July 2021 – In the wake of the assassination of corrupt Haitian president Jovenel Moise, politicians fight for power over a broken system that has never benefit Haiti’s workers, peasants and the poor. Gangs control much of the country, especially in the capital city, Port Au Prince, where they are known for burning neighborhoods, murdering, kidnapping, robbing and ransacking homes.
In the midst of this turbulence, plus already existing struggles, the Haitian workers movement, Batay Ouvriye (Workers Fight), continues their steadfast fight to gather, organize and build the power of those who are dominated and exploited.
The Rapid Response Network is raising funds to make sure they can continue their mission, even through the current chaos and dangers.
Please help us raise $10,000 to support the workers and peasants of Batay Ouvriye (BO).
You can also scroll below for more info on the situation & how funds will be used.
MORE INFO ON THE SITUATION IN HAITI
Since 1994, Batay Ouvriye has been building a nation-wide workers’ movement. They organize textile workers and informal workers (street vendors) in the cities and peasants and agricultural workers in the rural areas of Haiti.
In the capital city, Port Au Prince and just to the south in the town of Carrefour, there are chapters of the BO affiliated union SOTA – Sendika Ouvriye Teksti akl Abiman/Union of Textile and Apparel Workerse. SOTA-BO fights for workers’ increased wages, basic rights and against union busting and sexual harassment in factories. Textile workers receive less than $5 USD per day, the lowest wage in the western hemisphere, to sew the t-shirts, socks, activewear and pandemic masks that we consume in the US and Canada.
Workers were already struggling to exist based on these miserable wages. Since the pandemic, production has been severely reduced, leaving workers with no way to pay bills, send their children to school, and feed their families. To make things worse, in the last year gangs have established a strong hold in the neighborhood of Martissant, located between Carrefour and Port Au Prince. They have effectively blocked the flow of materials, money and goods to and from the southern region of the country. This means even less work for garment workers and often major delays in receiving their paychecks.
These bottlenecks and breakdowns are accompanied by the burning down of homes and neighborhoods, robbery, kidnapping and near daily massacres by the gangs. As a result, many workers have been forced to temporarily abandon their homes. Many are staying in temporary housing set up by NGOs. When workers brave the streets to go to work, or attend organizing meetings, they often arrive hungry, without transit fare to get back to their families who anxiously await their safe return.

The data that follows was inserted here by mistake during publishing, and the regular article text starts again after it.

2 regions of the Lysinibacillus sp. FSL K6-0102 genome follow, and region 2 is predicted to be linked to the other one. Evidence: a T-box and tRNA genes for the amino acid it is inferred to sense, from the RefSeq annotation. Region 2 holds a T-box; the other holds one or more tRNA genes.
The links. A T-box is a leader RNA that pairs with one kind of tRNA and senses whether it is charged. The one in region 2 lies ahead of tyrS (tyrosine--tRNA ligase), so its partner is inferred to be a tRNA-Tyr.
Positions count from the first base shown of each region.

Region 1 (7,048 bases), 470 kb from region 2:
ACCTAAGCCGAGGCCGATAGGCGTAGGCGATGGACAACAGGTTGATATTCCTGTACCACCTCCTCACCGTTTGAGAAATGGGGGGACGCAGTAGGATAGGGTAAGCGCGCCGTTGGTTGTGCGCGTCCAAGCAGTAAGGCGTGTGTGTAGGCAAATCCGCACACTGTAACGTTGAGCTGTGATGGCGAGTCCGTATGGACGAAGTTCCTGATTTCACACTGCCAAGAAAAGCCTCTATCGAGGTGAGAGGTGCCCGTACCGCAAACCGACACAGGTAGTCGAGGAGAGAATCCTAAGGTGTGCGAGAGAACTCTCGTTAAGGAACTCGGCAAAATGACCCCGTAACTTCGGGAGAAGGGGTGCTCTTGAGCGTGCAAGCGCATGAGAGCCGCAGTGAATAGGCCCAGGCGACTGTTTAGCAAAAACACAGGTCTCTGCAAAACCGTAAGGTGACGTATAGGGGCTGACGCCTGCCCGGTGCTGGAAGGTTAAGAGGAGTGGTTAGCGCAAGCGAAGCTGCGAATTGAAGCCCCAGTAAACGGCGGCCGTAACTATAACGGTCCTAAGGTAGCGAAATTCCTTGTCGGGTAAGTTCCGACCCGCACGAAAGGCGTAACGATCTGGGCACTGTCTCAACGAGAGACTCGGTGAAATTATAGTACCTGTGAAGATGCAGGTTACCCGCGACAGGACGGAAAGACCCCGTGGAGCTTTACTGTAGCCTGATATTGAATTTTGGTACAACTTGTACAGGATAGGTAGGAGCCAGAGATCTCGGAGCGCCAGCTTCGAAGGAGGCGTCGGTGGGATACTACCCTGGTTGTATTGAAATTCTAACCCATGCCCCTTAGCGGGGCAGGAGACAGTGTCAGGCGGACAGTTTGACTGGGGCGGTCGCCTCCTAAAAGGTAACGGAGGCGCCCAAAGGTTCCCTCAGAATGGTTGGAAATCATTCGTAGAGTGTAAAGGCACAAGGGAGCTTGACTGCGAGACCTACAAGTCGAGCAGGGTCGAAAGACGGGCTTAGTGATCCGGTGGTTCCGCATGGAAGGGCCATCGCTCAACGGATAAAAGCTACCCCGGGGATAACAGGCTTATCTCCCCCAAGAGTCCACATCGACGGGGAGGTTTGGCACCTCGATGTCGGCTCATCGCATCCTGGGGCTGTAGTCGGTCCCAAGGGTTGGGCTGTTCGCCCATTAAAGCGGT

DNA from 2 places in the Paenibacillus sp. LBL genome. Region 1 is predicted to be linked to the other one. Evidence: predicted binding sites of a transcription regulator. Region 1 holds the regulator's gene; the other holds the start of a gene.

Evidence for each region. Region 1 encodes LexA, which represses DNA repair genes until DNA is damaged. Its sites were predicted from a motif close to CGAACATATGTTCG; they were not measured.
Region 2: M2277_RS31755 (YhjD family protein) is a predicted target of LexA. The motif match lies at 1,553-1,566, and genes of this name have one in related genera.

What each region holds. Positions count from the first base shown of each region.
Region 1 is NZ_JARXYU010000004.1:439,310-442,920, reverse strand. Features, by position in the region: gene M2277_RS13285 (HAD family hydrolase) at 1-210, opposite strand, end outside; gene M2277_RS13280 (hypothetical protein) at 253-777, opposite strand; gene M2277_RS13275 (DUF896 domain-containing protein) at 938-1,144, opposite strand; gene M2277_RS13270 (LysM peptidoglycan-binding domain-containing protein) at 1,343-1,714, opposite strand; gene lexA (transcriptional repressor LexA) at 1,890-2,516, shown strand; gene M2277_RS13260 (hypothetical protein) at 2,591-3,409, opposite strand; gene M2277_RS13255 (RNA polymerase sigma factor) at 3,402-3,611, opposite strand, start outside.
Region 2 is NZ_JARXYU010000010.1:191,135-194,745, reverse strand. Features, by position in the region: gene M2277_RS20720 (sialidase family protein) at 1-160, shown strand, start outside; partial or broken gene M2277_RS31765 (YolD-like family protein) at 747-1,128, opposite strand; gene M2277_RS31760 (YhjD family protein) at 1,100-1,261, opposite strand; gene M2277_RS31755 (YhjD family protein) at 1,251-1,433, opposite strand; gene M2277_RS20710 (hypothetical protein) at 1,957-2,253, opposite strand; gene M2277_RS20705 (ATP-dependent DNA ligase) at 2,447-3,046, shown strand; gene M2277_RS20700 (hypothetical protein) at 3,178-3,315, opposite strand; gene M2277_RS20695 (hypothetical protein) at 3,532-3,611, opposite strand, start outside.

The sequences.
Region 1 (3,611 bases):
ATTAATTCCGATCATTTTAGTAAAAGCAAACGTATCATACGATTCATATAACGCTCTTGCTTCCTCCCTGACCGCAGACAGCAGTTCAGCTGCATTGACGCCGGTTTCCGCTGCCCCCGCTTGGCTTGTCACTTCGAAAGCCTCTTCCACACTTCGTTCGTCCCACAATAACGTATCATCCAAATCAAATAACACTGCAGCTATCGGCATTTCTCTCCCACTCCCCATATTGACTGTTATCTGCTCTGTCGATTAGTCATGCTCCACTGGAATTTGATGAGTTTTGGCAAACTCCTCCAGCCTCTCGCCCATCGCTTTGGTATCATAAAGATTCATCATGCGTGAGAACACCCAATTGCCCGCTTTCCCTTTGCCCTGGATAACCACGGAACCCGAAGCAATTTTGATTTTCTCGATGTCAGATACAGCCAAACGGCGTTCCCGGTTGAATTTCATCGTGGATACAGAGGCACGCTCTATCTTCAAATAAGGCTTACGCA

In the rural areas peasants with BO are organizing to resist aggressive land grabs and privatization that eliminates their existence as subsistence farmers and forces them into the cities in search of work that is already in very short supply. Rich Haitian families are violently evicting peasants, hiring police and gangs to brutally assault and force them from their land and livelihoods. Much of this land is then being used to build housing and to develop agribusiness and mining. Some companies that are already present due to these land grabs include Coca-Cola and Heineken.
How Funds Will Be Used:
- $5,000 – rent for one year for the Batay Ouvriye office and meeting space in Port Au Prince. Without fair or living wages, workers have no funds to contribute to maintaining their space. This office is incredibly important not just for meetings, but as a safe place to be off the streets. The office is close to the SONAPI Industrial park where many of them work (when work is available), and where they can more easily access transportation to get back to their homes or temporary housing.
- $1,500 – three meetings for BO peasant organizers. Each of these meetings costs $500 to provide a meal and transportation costs for all attendees. At these meetings organizers from across different regions travel great distances, sometimes on foot, so they can gather to plan and coordinate their efforts.
- $500 – general assembly of delegates from various peasant organizations from different rural regions. They will meet to evaluate what they’ve accomplished in their efforts to organize small and landless peasants, and form a coordinating body to guide their future work.
- $3,000 – solidarity funds for textile workers in the Port Au Prince and Carrefour area who are out of work and also temporarily displaced. Many of their homes are inaccessible, blocked by gang strongholds and extreme violence. Many are staying in temporary shelters set up by NGOs or staying with friends. These funds will provide some temporary, emergency funds for workers to temporarily subsist. Funds may be used to buy food, pay schooling costs for children, transit fees,
Every donation counts and has a BIG impact. For some perspective, here are some suggested giving levels and what your donation can pay for.
- $36 – pays for about three days of breakfast, lunch and dinner, plus transit costs in the city for one worker.
- $60 – covers transit costs for about 12 peasants to attend a meeting in the countryside.
- $125 – pays for 275 pounds of rice and 5 gallons of cooking oil to distribute to workers.
- $360 – can cover the school enrollment fee for four elementary school children.
- $500 – covers meals and transit costs for an entire peasant meeting.
- $1,250 – covers three months of rent for the Batay Ouvriye office in Port Au Prince.
Please choose what you can give, and lend your solidarity to these brave folks who continue to fight for a better world.
PS: If you’ve donate to past RRN campaigns, thank you so much! We hope you’ll give again as these funds are desperately needed. Or, if it’s just not possible, please help us spread the word. Thank you again.